Keeping Farm Bureau’s Voice Loud and Clear
North Carolina Farm Bureau meets different needs for a variety of people. For our hundreds of thousands of policyholders, we are their insurance company. To the tens of thousands of our farmer members, we are an advocate for agriculture in Raleigh and in Washington, D.C. And still for others, we help develop their leadership skills, provide educational assistance and even legal advice. Farm Bureau is all of these things—and more.
While the complexity of Farm Bureau means many folks don’t understand exactly how we’re organized, they have also developed an appreciation and respect for how we conduct business.
To fulfill our responsibility as the Voice of Agriculture® in North Carolina, we must use that voice in many ways. But without our county leaders, Farm Bureau is nothing but an empty, echoing voice. Fortunately, that was not the case in 2012.
With the support of our members, we engaged in the discussions and supported the decisions made in a broad series of legislative and regulatory issues, including the environment, water, energy, transportation, tax policy, land use and food safety.
We emerged as a premier leader in the national debate on immigration reform, which has a profound impact on the availability of farm labor, and ultimately, the cost and availability of food. This federal issue must be resolved by the new Congress as we confront challenges from shortages of farm workers, increased enforcement and possible legislative actions by our own General Assembly. Our need for affordable and legal labor in our diverse farm state makes this a top Farm Bureau priority in 2013.
In addition to working with the state’s Congressional delegation on estate tax and immigration reform, we also look forward to working with North Carolina’s new governor, his administration, and a new legislature. Our state faces significant challenges, and Farm Bureau’s voice will be clear in our role of ensuring that farmers’ interests are represented.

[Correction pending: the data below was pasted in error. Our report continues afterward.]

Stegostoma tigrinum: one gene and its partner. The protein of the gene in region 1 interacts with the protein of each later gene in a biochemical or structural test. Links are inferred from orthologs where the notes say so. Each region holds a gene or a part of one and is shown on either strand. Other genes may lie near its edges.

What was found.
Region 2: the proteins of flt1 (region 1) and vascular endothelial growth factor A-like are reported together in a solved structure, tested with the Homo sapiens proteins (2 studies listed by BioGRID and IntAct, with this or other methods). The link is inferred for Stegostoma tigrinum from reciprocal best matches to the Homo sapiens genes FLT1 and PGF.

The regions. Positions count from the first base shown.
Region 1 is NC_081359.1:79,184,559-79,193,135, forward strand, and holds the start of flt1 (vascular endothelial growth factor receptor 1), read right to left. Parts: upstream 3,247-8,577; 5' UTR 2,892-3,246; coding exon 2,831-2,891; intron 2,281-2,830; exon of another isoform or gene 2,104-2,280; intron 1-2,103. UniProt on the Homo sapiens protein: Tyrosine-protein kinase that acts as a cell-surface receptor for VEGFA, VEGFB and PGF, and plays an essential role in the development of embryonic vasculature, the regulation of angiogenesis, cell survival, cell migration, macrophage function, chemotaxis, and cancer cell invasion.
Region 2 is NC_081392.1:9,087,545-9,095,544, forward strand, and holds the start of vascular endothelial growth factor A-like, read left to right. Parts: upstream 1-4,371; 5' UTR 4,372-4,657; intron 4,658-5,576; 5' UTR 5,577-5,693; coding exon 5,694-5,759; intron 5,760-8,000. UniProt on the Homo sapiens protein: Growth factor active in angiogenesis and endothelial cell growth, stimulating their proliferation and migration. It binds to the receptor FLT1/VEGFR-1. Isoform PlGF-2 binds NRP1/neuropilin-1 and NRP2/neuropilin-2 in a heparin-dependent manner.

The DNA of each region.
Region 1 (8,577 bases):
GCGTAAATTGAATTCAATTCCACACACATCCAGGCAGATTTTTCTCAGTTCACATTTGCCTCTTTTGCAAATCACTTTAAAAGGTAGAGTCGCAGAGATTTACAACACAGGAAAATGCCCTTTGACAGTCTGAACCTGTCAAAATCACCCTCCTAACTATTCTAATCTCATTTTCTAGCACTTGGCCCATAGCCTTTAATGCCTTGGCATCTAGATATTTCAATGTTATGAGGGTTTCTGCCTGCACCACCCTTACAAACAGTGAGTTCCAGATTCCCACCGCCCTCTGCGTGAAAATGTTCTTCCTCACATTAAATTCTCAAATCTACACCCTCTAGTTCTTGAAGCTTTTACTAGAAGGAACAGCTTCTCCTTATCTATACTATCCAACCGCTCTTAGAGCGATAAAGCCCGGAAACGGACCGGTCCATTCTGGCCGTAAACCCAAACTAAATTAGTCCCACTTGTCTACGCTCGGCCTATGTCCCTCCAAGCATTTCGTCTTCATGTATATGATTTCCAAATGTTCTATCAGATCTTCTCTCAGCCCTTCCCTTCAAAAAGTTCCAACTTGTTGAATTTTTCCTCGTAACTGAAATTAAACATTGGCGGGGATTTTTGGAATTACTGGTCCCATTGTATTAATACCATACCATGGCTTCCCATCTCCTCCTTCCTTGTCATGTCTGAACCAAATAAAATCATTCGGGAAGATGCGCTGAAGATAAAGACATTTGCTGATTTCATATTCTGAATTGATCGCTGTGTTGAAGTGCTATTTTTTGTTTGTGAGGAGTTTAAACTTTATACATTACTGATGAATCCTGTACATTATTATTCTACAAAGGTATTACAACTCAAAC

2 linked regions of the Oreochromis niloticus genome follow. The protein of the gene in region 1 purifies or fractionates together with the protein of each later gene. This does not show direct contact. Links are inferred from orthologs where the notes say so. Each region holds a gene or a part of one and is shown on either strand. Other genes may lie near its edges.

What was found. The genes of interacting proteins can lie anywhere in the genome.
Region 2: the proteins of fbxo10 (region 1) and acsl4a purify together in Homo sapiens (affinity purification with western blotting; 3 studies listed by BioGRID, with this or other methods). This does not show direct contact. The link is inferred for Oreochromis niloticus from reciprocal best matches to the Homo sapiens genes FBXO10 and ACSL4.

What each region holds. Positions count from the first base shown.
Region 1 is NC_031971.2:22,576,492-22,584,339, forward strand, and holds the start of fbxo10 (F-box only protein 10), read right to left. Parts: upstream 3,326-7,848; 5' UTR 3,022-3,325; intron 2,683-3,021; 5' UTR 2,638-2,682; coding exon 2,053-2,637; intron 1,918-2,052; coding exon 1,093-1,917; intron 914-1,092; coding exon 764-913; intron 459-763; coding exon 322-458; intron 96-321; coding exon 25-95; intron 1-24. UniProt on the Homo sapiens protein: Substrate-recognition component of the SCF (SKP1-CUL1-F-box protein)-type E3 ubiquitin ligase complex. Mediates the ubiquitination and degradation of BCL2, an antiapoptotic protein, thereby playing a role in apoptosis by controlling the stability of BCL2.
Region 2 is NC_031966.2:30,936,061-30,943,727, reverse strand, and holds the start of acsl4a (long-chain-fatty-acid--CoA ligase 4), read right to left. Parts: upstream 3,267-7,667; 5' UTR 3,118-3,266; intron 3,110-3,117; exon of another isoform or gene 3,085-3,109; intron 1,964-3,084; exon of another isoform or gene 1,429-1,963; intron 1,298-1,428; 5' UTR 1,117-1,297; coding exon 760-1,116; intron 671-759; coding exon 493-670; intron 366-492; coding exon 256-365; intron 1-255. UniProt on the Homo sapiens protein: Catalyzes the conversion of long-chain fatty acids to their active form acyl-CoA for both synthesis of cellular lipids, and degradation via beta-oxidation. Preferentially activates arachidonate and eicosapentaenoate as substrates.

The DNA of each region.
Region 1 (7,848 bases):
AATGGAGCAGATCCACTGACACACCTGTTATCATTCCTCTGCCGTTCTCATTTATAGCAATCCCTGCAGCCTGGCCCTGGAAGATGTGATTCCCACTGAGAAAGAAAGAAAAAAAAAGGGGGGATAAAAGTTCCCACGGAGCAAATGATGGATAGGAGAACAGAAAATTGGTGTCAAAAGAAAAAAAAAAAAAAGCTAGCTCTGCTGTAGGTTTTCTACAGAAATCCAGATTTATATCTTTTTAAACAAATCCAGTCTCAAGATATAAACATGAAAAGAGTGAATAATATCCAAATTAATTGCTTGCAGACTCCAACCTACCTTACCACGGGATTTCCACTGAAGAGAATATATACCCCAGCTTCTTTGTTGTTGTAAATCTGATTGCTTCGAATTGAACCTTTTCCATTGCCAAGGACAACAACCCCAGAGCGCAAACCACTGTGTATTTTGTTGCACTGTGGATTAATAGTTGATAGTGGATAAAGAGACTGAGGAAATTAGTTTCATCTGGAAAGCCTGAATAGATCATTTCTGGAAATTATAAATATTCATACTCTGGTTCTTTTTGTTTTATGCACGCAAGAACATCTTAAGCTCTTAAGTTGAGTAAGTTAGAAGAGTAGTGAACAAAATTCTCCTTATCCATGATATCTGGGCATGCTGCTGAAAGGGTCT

Farm Bureau is a grassroots organization. Accordingly, our county Farm Bureaus remain highly active. I saw first-hand the level of commitment on the part of our volunteer leaders. They engaged in a variety of activities and programs that promoted agriculture and raised the visibility of Farm Bureau. County Farm Bureaus hosted member appreciation days; awarded grants and scholarships; hosted Farm-City Week events; promoted Ag in the Classroom; provided financial support to livestock shows, local fire departments, farmers markets, and fairs; and held safety events.
While the local level is where Farm Bureau lives and breathes, our influence is felt nationally, as well. North Carolina Farm Bureau is recognized as a leader within American Farm Bureau, which is approaching its 100th anniversary. As the national landscape is changing, leadership at American Farm Bureau is concerned with the organization’s future relevance. The Centennial Development Project was launched in 2012 to determine how AFB can position itself to best represent farming for the next 100 years.
As a part of that effort, North Carolina Farm Bureau’s Board of Directors took a close and honest look at our organization. As challenges were identified, it became clear that we must be proactive when it comes to remaining relevant as a general farm organization. We cannot afford to rest on our laurels or take Farm Bureau for granted.
Relevancy is the biggest word I know for an organization operating in changing times. We must recruit and develop young leadership for the future. We must constantly ask ourselves, “is this program, is this effort, really what our members want?”
The name Farm Bureau is respected. If that is to continue, we must remain vigilant. Our state will change, the issues will change and the Farm Bureau member will change. The need for an advocate to represent farmers with a united voice, however, will not change.
“One Farm Bureau—One Mission” is not just a catchy phrase for members, employees and our agency force, but a commitment to maintaining and growing the strength and the relevancy of Farm Bureau in North Carolina.